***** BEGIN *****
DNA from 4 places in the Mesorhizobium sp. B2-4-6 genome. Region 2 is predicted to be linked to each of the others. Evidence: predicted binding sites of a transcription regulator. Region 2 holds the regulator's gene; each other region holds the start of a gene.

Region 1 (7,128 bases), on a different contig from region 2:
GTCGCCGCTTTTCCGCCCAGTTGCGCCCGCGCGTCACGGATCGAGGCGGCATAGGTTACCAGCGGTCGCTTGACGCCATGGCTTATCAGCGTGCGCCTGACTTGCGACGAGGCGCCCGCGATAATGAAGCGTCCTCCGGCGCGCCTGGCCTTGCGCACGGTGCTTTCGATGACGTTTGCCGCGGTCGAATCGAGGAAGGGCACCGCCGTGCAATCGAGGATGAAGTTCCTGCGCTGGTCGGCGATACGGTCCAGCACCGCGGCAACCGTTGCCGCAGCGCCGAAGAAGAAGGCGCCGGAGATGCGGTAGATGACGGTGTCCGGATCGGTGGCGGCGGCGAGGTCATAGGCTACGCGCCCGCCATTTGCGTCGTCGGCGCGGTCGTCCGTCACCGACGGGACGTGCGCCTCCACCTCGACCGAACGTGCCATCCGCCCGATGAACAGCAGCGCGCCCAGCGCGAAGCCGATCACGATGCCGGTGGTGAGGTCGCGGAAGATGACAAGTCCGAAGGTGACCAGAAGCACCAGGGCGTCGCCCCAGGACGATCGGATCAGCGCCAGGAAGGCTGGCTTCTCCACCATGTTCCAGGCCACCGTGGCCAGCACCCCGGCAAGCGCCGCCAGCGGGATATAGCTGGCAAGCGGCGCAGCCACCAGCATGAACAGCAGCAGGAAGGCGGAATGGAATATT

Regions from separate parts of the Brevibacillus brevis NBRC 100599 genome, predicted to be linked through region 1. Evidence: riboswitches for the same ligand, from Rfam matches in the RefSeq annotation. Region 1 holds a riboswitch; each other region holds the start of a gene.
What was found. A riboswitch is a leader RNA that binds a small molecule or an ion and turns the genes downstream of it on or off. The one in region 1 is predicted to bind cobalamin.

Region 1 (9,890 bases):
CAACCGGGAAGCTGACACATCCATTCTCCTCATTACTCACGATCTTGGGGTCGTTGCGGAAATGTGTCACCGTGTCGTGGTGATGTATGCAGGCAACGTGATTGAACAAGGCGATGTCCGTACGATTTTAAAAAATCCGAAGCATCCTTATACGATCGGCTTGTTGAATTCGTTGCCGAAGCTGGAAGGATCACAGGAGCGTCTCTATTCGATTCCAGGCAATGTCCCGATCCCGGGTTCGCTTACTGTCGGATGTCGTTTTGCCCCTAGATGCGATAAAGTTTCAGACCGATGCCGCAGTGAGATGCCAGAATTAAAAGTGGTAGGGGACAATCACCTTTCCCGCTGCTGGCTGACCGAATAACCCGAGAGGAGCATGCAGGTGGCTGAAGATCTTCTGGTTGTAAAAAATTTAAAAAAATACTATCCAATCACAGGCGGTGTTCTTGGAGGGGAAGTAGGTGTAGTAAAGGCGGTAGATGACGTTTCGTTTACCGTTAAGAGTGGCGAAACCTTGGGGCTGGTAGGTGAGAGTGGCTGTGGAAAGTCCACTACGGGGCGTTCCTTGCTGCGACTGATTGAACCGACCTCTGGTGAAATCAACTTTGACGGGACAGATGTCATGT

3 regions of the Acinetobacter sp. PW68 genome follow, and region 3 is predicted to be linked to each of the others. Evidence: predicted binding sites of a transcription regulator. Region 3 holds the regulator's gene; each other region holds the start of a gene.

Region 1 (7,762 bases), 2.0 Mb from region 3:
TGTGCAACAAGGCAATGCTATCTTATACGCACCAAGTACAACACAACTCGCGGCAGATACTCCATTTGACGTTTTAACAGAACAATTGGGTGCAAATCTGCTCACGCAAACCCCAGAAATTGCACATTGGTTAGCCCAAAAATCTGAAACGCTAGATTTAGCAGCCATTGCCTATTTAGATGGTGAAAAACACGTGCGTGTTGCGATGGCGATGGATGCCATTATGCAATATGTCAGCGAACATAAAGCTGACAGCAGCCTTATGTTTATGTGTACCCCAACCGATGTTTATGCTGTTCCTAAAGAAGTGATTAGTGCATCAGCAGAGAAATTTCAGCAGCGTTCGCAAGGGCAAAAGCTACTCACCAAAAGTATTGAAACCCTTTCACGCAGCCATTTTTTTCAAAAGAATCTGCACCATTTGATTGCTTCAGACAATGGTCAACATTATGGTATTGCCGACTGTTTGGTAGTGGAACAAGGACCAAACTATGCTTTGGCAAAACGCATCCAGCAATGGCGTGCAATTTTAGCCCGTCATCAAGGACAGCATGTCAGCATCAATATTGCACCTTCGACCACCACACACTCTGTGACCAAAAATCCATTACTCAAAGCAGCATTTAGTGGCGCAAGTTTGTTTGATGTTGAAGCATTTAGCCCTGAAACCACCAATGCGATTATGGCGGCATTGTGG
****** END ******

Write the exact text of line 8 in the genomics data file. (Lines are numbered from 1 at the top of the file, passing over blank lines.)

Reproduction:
3 regions of the Acinetobacter sp. PW68 genome follow, and region 3 is predicted to be linked to each of the others. Evidence: predicted binding sites of a transcription regulator. Region 3 holds the regulator's gene; each other region holds the start of a gene.